Power of Prayer
Devotion has a religious signification. The root of devotion is to devote to a sacred use. So that devotion in its true sense has to do with religious worship. It stands intimately connected with true prayer. Devotion is the particular frame of mind found in one entirely devoted to God. It is the spirit of reverence, of awe, of godly fear. It is a state of heart which appears before God in prayer and worship. It is foreign to everything like lightness of spirit, and is opposed to levity and noise and bluster. Devotion dwells in the realm of quietness and is still before God. It is serious, thoughtful, meditative.
Devotion belongs to the inner life and lives in the closet, but also appears in the public services of the sanctuary. It is a part of the very spirit of true worship, and is of the nature of the spirit of prayer.
Devotion belongs to the devout man, whose thoughts and feelings are devoted to God. Such a man has a mind given up wholly to religion, and possesses a strong affection for God and an ardent love for His house. Cornelius was “a devout man, one that feared God with all his house, which gave much alms to the people, and prayed always.” “Devout men carried Stephen to his burial.” “One Ananias, a devout man, according to the law,” was sent unto Saul when he was blind, to tell him what the Lord would have him do. God can wonderfully use such men, for devout men are His chosen agents in carrying forward His plans.
Prayer promotes the spirit of devotion, while devotion is favorable to the best praying. Devotion furthers prayer and helps to drive prayer home to the object which it seeks. Prayer thrives in the atmosphere of true devotion. It is easy to pray when in the spirit of devotion. The attitude of mind and the state of heart implied in devotion make prayer effectual in reaching the throne of grace. God dwells where the spirit of devotion resides. All the graces of the Spirit are nourished and grow well in the environment created by devotion. Indeed, these graces grow nowhere else but here. The absence of a devotional spirit means death to the graces born in a renewed heart. True worship finds congeniality in the atmosphere made by a spirit of devotion. While prayer is helpful to devotion, at the same time devotion reacts on prayer, and helps us to pray.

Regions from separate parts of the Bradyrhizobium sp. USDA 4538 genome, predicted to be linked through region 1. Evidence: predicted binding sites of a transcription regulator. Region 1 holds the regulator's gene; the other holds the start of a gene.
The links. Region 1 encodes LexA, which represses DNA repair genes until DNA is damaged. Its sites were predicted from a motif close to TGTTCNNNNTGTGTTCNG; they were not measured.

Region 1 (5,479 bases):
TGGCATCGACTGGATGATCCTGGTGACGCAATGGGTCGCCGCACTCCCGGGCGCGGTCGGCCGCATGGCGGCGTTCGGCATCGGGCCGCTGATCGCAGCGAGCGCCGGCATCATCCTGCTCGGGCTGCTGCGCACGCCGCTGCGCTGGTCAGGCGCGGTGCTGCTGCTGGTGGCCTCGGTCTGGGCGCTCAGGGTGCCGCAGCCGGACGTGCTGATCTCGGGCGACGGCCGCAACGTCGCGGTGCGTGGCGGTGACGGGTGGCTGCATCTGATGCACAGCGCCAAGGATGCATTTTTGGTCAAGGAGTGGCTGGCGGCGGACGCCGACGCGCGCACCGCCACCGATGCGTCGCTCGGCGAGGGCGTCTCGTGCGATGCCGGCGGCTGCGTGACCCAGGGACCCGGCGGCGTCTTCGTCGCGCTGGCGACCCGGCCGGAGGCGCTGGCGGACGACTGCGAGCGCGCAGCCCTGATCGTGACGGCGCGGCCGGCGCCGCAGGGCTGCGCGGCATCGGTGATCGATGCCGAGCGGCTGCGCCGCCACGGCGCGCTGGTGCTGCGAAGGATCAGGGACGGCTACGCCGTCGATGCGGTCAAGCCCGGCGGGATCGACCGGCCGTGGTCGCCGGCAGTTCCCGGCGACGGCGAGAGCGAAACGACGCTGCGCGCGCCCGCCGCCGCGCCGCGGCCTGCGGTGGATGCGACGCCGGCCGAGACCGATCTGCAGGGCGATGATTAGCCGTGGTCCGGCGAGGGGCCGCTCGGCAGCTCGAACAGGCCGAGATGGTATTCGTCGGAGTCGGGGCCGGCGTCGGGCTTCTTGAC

Excerpt from E.M. Bounds book The Essentials of Prayer chapter 3 Prayer and Devotion.
More than Conquerors
Romans 8:37 “Nay, in all these things we are more than conquerors through him that loved us.”
Salvation is Through Christ
A preacher was called to the bedside of a man who was seriously ill. After a few words of greeting, the minister asked, “My friend, are you prepared to meet God if you don’t recover from this sickness?” “I think so,” was the reply, “I’ve always given generously to worthy causes, and I’ve been a good father and a faithful husband.” “But my dear friend, that will never get you to Heaven!” “Oh, but I have many other good works to my credit,” protested the man. The preacher realized he needed to puncture the balloon of this sinner’s self-righteousness, so he changed his line of questioning. “Tell me,” he said. “What do you think people do there?” “Well, they’re occupied with the things of God, and I guess they sing a lot!” “Ah,” said the preacher, “I’m glad you mentioned that.” Opening his Bible to Revelation 5, he pointed out that the song of the redeemed was all about Jesus and His wondrous atonement. “Notice, there’s not one word about the saint’s accomplishments,” explained the minister. “Nothing you’ve told me fits into this picture. You’ve talked about what you have done, but the inhabitants of Glory speak only of what Christ has done!” Suddenly the man saw the folly of trusting in his own goodness. Looking to the Lord for salvation, he found peace in believing. When he died, his greatest comfort was found in these words: “Unto him that loveth us, and washed us from our sins in his own blood” (Rev. 1:5).